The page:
Full-text · Article · Sep 2013 · Brain
  • Source
    • "It has subsequently become clear that most of these antibodies are directed not against the voltage-gated potassium channel itself, but instead against specific components of the channels including the LGI1 (leucine-rich, glioma-inactivated 1) molecule, which seems to be important for synaptic communication (Lai et al., 2010; Vincent et al., 2011; Benarroch, 2012). Although previous studies have investigated some cognitive aspects of patients with VGKC-Ab (Maguire et al., 2006; Chan et al., 2007; Hartley et al., 2007), the full spectrum of cognitive impairment—and specifically performance in short-term memory tasks—in this population is still unknown. Many previous studies on MTL involvement in memory over brief delays have studied patients suffering from Korsakoff's syndrome , anoxia or herpes encephalitis, which potentially affect various brain regions outside the MTL. "
    [Show abstract] [Hide abstract]
    ABSTRACT: Some prominent studies have claimed that the medial temporal lobe is not involved in retention of information over brief intervals of just a few seconds. However, in the last decade several investigations have reported that patients with medial temporal lobe damage exhibit an abnormally large number of errors when required to remember visual information over brief intervals. But the nature of the deficit and the type of error associated with medial temporal lobe lesions remains to be fully established. Voltage-gated potassium channel complex antibody-associated limbic encephalitis has recently been recognized as a form of treatable autoimmune encephalitis, frequently associated with imaging changes in the medial temporal lobe. Here, we tested a group of these patients using two newly developed visual short-term memory tasks with a sensitive, continuous measure of report. These tests enabled us to study the nature of reporting errors, rather than only their frequency. On both paradigms, voltage-gated potassium channel complex antibody patients exhibited larger errors specifically when several items had to be remembered, but not for a single item. Crucially, their errors were strongly associated with an increased tendency to report the property of the wrong item stored in memory, rather than simple degradation of memory precision. Thus, memory for isolated aspects of items was normal, but patients were impaired at binding together the different properties belonging to an item, e.g. spatial location and object identity, or colour and orientation. This occurred regardless of whether objects were shown simultaneously or sequentially. Binding errors support the view that the medial temporal lobe is involved in linking together different types of information, potentially represented in different parts of the brain, regardless of memory duration. Our novel behavioural measures also have the potential to assist in monitoring response to treatment in patients with memory disorders, such as those with voltage-gated potassium channel complex antibody limbic encephalitis.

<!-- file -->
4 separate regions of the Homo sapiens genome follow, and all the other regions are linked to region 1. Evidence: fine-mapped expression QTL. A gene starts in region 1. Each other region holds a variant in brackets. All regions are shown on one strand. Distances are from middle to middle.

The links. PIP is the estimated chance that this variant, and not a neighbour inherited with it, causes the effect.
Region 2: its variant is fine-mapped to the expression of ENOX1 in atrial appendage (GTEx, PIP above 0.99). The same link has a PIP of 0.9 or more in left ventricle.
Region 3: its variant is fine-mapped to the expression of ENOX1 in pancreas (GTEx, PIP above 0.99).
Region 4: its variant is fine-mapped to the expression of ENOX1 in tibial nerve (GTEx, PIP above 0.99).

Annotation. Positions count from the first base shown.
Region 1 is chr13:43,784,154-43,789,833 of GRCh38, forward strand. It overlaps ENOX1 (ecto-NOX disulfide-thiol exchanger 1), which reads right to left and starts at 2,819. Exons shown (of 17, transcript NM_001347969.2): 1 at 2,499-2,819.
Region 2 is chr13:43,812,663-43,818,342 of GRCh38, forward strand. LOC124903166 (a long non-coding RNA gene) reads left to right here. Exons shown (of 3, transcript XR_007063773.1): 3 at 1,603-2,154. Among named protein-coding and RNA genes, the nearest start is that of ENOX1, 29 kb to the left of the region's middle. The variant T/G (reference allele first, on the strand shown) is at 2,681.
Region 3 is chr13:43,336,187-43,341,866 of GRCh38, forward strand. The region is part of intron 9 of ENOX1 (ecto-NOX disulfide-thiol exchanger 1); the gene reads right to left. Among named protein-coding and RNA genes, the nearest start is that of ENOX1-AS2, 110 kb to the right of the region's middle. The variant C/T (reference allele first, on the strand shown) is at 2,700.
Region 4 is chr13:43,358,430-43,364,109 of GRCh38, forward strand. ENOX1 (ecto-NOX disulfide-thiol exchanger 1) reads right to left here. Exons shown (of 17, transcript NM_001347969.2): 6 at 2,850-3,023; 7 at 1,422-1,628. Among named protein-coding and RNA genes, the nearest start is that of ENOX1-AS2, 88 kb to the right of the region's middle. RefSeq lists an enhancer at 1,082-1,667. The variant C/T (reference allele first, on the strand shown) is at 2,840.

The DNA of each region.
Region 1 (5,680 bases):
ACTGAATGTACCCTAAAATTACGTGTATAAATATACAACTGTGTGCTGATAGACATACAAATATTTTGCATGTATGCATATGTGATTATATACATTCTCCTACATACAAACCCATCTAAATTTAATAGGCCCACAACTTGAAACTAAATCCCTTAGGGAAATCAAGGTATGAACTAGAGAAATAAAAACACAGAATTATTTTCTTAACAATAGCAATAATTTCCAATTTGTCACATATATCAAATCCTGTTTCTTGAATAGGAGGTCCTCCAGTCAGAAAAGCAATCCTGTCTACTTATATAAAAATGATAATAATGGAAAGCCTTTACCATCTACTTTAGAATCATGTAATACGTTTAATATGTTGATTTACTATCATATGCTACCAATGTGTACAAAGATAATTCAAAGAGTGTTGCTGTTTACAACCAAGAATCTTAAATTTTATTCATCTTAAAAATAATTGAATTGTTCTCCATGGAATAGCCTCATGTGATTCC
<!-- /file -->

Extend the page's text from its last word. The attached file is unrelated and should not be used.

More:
Full-text · Article · Jun 2013 · Brain
Show more